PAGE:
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12.16.2012 , 02:32 PM |
Now: Fallout from that victory!
Lodestone: Home Ec – Gardening.
I'm kinda fuzzy on precise hour-to-hour timeline – how long does it take to get from Korriban to Dromund Kaas, anyway? – but that doesn't have to be the point. 2100 words.
The Niral estate lay west of Kaas City, settled in the jungle at a distance from civilization that really shouldn't be possible on a capital planet. Even at midafternoon the whole landscape seemed dark. The estate was an old place, some stone architecture mixed with the durasteel. Built to last, from the outermost wall to the low rain-streaked house within.
The transformation Wynston witnessed from the jungle's gloom to the house's interior was stunning. The indoors was brightly lit, touched but not cluttered with an eclectic mix of elements gathered from more areas of space than Ruth by herself could possibly have had time to visit.
Vette barreled past him, clearly on her way somewhere. "Uh," said Ruth, looking over from where she had been greeting a guard by name. "Vette?"
"I'm starving and you've got the most normally stocked kitchen on the planet," said Vette, making a beeline for the named room.
"I should've known that," said Ruth. She met Wynston's questioning look with a wry smile. "My father spent three years on Nar Shaddaa, and he ate like it," she explained. "This is apparently the only thing Vette noticed when she last visited, and she apparently appreciates it more than the subtleties of eating sleen."
"Yuck," yelled Vette from out of sight.
Ruth led the rest of the crew into a spacious room arranged to focus on a huge archaic fireplace. "Sit," she said, gesturing. "We'll – "
She cut off, looking at a far doorway. A rangy man in grey and green, Wynston's age or a little older, stood staring at Ruth, his whole presence heavy with emotion.
He gathered himself and bowed deeply. "My lord. Welcome home."
"Briggs." She walked swiftly to meet him, clasping his hands. The formality broken, the servant relaxed a few degrees and gave Ruth a smile that spoke of long friendship. She turned back to the room and said "This is Young Briggs. He and Deshla, wherever she went off to, will look after your needs. – I need to catch up with you first, Briggs. There's…I'm sure there's a great deal to set in order."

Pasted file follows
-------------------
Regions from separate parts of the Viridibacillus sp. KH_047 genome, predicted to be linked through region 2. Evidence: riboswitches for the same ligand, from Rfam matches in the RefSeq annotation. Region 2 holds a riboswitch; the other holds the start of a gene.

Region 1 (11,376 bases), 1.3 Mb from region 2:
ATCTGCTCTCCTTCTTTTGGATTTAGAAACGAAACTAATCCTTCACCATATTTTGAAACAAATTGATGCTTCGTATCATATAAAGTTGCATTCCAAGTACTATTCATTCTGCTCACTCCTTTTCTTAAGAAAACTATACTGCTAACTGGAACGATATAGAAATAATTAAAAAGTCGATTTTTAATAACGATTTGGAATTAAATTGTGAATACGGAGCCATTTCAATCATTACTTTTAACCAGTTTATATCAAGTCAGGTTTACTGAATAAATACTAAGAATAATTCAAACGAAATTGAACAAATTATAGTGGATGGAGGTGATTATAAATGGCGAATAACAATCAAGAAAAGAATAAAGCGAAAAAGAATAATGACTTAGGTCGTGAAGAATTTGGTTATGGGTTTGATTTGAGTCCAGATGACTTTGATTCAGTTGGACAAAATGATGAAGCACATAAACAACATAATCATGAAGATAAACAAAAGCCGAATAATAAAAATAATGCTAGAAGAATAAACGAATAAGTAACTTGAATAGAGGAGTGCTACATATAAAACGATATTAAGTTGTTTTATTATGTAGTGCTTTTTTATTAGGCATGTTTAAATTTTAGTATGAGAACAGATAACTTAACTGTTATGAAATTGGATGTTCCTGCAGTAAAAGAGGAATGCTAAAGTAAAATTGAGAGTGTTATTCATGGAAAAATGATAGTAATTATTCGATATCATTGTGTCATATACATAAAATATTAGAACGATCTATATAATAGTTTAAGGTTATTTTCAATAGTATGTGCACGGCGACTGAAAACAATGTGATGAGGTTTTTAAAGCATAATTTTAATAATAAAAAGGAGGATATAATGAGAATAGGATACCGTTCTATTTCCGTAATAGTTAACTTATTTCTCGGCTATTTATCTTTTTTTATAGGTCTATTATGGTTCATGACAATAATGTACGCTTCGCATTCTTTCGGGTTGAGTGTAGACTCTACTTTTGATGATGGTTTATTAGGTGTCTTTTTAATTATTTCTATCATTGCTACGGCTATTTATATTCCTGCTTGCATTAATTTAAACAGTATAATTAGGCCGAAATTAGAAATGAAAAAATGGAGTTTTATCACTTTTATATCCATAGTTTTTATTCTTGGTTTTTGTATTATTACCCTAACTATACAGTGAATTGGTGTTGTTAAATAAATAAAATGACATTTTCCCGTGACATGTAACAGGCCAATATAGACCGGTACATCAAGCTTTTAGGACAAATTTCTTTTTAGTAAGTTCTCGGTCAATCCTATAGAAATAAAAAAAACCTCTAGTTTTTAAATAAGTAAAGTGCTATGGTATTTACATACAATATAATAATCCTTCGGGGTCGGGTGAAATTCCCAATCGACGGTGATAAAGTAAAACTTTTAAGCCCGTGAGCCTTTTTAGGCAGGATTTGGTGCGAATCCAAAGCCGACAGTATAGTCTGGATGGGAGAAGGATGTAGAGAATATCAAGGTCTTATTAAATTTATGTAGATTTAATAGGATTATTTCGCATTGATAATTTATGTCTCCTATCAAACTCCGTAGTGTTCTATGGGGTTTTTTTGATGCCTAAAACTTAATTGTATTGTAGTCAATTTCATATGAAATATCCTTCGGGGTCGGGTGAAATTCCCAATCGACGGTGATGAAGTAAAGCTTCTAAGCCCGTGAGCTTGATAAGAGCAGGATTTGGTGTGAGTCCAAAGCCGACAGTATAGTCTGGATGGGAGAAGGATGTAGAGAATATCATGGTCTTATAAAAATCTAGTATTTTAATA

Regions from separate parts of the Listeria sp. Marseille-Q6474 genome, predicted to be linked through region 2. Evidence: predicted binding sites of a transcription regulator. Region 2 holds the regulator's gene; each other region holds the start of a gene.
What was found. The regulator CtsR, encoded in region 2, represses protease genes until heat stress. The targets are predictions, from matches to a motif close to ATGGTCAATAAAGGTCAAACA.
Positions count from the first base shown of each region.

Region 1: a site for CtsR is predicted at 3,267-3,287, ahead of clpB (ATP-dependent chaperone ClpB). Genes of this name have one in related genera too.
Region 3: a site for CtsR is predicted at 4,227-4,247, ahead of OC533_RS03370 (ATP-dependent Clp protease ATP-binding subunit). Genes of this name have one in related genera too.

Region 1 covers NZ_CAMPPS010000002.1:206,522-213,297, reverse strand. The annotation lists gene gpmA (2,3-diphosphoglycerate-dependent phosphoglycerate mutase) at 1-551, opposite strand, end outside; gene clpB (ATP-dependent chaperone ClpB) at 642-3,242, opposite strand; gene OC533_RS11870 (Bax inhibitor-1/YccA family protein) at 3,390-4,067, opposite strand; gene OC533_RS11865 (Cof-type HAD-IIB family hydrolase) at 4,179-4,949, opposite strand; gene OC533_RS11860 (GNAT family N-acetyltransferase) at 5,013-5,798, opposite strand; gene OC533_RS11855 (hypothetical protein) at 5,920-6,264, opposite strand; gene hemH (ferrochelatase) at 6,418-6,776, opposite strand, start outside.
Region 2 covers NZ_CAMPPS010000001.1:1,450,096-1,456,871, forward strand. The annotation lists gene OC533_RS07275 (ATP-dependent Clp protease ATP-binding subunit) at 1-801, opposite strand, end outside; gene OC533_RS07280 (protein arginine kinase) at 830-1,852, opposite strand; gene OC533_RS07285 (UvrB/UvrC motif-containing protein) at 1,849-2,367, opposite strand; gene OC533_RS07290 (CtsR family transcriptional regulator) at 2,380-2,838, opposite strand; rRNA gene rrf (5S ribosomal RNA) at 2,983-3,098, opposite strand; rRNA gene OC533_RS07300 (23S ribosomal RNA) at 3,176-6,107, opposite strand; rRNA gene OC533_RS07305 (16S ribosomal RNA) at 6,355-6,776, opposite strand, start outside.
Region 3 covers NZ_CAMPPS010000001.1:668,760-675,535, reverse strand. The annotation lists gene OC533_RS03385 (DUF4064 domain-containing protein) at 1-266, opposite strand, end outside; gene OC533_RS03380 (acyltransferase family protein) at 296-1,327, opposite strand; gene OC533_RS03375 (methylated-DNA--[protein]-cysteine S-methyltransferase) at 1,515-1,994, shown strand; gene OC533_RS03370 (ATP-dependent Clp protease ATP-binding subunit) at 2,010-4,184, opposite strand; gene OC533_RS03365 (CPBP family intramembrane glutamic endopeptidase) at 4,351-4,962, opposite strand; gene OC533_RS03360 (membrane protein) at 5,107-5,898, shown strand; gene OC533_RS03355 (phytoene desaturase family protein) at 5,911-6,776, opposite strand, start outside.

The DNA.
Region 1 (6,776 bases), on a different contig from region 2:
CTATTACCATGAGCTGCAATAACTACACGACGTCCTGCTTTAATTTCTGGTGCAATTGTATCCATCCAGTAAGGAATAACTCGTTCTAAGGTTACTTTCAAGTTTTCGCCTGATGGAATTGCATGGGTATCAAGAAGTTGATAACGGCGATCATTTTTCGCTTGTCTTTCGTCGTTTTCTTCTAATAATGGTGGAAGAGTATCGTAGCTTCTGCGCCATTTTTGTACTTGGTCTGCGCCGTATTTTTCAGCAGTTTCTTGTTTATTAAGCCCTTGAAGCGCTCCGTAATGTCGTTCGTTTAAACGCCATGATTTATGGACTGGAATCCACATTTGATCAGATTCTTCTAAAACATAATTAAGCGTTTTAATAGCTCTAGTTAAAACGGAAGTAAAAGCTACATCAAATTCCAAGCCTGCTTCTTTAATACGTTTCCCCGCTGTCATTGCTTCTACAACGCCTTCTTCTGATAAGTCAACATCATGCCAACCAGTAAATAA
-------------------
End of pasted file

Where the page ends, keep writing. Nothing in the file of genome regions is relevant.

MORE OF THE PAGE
The servant's face clouded. "I've done what I can. But it's good you're here. This house needs a Niral."
"It doesn't have nearly enough of them," she said sadly. In response Young Briggs just reached to squeeze her hand again.
Ruth vanished somewhere with her servant. Wynston talked shop with the crew and accepted food and drink from a matronly-looking Twi'lek. It was some time before Ruth reappeared, and when she did it was to slip along one wall to get from one doorway to another without getting near the conversation. The crew exchanged glances but let her be. Wynston, however, felt drawn to check on her. After a couple of minutes' effort to stay still and stay busy, he gave up, got up, and went after her.
The hallway he found himself in ran parallel to an outdoor verandah. He spotted her standing outside a window well down the way; he found his way outdoors, acutely aware of the chill of the misting evening, and made a slow approach.
She was looking out into a thick-grown garden. A couple of cobbled paths were visible from here, winding down toward a pond unquiet with rain. There was an eerie beauty to it in the gathering gloom. Nothing he would seek out on his own, but it was a sort of beauty.
Ruth cast a low-lidded look in his direction and turned very slightly to invite him closer. Her face was streaked with tears, but she had a little smile for him.
Instinctively he put his arm around her and looked out across the garden, side by side in silence. After a little while she slid an arm around his waist. Still she said nothing.
It didn't seem like the time to talk business. Nor even matters between them. Instead, after a while, he casually said "I have to ask. Young Briggs?"
"Oh, he's well older than I am. But Briggs was there first. We had to call his son something."
"I see. Hereditary job?"
"Sort of. He is freeborn, we don't keep slaves. He grew up here; he went to the military as required of all citizens, but it didn't suit him, so Father pulled rank to bring him home."